After a year-long search, the wreckage of the missing Argentine submarine ARA San Juan (S-42) was found by Texas-based underwater mapping firm Ocean Infinity.
The sub was found resting in a ravine about 3,000 feet below the surface, about 323 nautical miles east of Comodoro Rivadavia in the Atlantic Ocean.
San Juan’s crew of 44 sailors were in a German-made TR-1700 submarine with diesel and battery power.
Ocean Infinity will receive a $7.5 million bonus for finding the sub. Ocean Infinity had committed to conduct the search operation for up to sixty days, and to take on the economic risk of the search, only receiving payment if the submarine was found.
Ocean Infinity was brought to help the search because of the advanced sensors and imagery it employs on its fleet of autonomous underwater vehicles (AUVs). The firm was nearing the end of the first of two contracted 60-day search windows when it zeroed in on a promising sonar hit Friday afternoon.
Ocean Infinity used five Autonomous Underwater Vehicles (AUVs) to carry out the search, which was conducted by a team of approximately 60 crew members on board Seabed Constructor. In addition, three officers of the Argentine Navy and four family members of the crew of the ARA San Juan joined Seabed Constructor to observe the search operation.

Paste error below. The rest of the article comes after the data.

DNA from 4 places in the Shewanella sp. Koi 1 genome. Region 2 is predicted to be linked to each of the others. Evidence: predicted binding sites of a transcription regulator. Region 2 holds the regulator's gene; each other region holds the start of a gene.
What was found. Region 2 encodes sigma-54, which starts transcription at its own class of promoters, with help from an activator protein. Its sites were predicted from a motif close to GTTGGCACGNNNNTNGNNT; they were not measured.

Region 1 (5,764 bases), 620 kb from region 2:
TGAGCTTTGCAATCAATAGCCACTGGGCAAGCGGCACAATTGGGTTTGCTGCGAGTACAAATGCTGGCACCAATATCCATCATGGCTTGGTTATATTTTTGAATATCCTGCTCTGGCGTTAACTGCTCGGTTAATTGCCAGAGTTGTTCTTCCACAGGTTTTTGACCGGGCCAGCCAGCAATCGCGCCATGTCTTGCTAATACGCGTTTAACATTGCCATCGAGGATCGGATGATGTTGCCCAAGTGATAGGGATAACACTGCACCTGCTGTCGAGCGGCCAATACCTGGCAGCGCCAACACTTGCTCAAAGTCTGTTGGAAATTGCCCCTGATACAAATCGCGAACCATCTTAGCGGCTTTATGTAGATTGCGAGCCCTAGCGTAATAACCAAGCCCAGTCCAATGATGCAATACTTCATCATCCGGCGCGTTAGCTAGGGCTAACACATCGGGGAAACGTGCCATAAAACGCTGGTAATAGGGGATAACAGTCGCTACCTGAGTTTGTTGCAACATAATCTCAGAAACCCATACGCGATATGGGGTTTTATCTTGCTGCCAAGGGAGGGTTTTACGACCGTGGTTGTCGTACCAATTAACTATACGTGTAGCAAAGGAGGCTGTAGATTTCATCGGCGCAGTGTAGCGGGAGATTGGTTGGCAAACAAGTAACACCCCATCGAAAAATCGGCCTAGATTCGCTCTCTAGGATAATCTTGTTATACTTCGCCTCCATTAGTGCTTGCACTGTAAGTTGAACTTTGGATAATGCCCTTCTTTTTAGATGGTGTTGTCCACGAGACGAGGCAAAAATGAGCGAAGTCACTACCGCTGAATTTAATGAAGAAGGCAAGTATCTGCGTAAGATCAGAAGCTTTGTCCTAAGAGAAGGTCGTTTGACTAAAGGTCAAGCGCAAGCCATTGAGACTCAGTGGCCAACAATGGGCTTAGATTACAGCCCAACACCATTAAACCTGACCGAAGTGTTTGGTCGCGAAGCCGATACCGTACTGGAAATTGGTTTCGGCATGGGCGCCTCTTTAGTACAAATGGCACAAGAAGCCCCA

Ocean Infinity’s permanently mobilized ocean search capability is the most technologically advanced in the world. Their AUV’s are capable of operating in water depths from 5 meters to 6,000 meters and covering vast areas of the seabed at unparalleled speed. The AUVs are not tethered to their host vessel during operations, allowing them to go deeper and collect higher quality data for the search. They are equipped with a variety of tools including side scan sonar, a multi-beam echo-sounder HD camera, and synthetic aperture sonar. In addition, from the host vessel, Ocean Infinity is able to deploy two work class ROVs and heavy lifting equipment capable of retrieving objects weighing up to 45T from 6000 meters.